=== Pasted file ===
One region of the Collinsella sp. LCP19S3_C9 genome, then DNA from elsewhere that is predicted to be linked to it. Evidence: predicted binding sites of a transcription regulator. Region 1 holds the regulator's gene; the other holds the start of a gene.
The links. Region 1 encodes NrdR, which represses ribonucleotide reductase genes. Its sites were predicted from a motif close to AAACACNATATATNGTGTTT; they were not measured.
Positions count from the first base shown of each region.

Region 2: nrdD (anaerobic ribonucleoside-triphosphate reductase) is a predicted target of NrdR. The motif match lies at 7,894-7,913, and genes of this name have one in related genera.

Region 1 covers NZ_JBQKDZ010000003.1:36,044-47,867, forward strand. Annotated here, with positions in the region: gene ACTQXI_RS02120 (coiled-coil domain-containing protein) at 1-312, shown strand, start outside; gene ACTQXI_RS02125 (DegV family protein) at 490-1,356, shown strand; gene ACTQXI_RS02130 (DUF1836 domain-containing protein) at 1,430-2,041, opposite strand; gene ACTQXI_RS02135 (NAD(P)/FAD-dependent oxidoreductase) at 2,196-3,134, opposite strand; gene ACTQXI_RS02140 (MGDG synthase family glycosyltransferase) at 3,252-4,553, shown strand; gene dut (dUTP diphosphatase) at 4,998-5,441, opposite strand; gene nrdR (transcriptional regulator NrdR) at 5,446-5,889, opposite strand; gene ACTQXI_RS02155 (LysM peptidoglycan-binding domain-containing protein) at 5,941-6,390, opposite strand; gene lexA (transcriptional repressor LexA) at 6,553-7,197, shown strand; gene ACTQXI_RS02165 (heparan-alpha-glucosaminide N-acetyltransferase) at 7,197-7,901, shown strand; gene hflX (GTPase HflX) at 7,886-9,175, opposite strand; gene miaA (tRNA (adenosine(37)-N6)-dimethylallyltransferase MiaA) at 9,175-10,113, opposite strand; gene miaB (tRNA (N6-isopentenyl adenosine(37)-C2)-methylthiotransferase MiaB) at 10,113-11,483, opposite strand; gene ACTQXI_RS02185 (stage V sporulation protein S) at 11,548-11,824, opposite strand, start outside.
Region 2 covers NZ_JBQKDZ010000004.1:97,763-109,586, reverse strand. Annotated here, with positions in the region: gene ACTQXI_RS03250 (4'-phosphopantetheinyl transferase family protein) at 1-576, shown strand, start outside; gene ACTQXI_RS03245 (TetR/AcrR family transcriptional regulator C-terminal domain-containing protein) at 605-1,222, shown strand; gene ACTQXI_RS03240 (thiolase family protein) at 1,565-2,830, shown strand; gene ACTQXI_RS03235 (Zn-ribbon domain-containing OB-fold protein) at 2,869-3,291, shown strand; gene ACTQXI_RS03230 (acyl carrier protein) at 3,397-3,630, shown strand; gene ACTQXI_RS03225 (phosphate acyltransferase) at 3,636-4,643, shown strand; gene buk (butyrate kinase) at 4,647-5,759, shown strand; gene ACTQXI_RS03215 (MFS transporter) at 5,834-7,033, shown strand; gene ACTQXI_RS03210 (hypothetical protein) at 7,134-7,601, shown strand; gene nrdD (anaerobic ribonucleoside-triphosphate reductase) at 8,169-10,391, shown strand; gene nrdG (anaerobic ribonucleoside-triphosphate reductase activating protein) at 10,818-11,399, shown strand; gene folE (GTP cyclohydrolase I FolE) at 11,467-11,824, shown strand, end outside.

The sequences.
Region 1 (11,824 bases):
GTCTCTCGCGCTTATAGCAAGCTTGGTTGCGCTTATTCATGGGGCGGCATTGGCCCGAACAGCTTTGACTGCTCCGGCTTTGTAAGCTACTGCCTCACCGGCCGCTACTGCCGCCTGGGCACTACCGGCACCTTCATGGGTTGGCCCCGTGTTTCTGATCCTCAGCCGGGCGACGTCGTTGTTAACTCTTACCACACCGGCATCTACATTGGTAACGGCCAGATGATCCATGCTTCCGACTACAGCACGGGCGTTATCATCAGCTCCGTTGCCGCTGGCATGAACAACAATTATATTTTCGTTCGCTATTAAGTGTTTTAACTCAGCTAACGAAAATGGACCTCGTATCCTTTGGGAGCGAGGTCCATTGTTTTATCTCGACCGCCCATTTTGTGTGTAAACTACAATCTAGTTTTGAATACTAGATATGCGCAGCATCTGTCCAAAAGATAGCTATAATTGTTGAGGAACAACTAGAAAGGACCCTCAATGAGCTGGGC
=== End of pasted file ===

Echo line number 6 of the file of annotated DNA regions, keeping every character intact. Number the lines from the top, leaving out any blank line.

Region 2 covers NZ_JBQKDZ010000004.1:97,763-109,586, reverse strand. Annotated here, with positions in the region: gene ACTQXI_RS03250 (4'-phosphopantetheinyl transferase family protein) at 1-576, shown strand, start outside; gene ACTQXI_RS03245 (TetR/AcrR family transcriptional regulator C-terminal domain-containing protein) at 605-1,222, shown strand; gene ACTQXI_RS03240 (thiolase family protein) at 1,565-2,830, shown strand; gene ACTQXI_RS03235 (Zn-ribbon domain-containing OB-fold protein) at 2,869-3,291, shown strand; gene ACTQXI_RS03230 (acyl carrier protein) at 3,397-3,630, shown strand; gene ACTQXI_RS03225 (phosphate acyltransferase) at 3,636-4,643, shown strand; gene buk (butyrate kinase) at 4,647-5,759, shown strand; gene ACTQXI_RS03215 (MFS transporter) at 5,834-7,033, shown strand; gene ACTQXI_RS03210 (hypothetical protein) at 7,134-7,601, shown strand; gene nrdD (anaerobic ribonucleoside-triphosphate reductase) at 8,169-10,391, shown strand; gene nrdG (anaerobic ribonucleoside-triphosphate reductase activating protein) at 10,818-11,399, shown strand; gene folE (GTP cyclohydrolase I FolE) at 11,467-11,824, shown strand, end outside.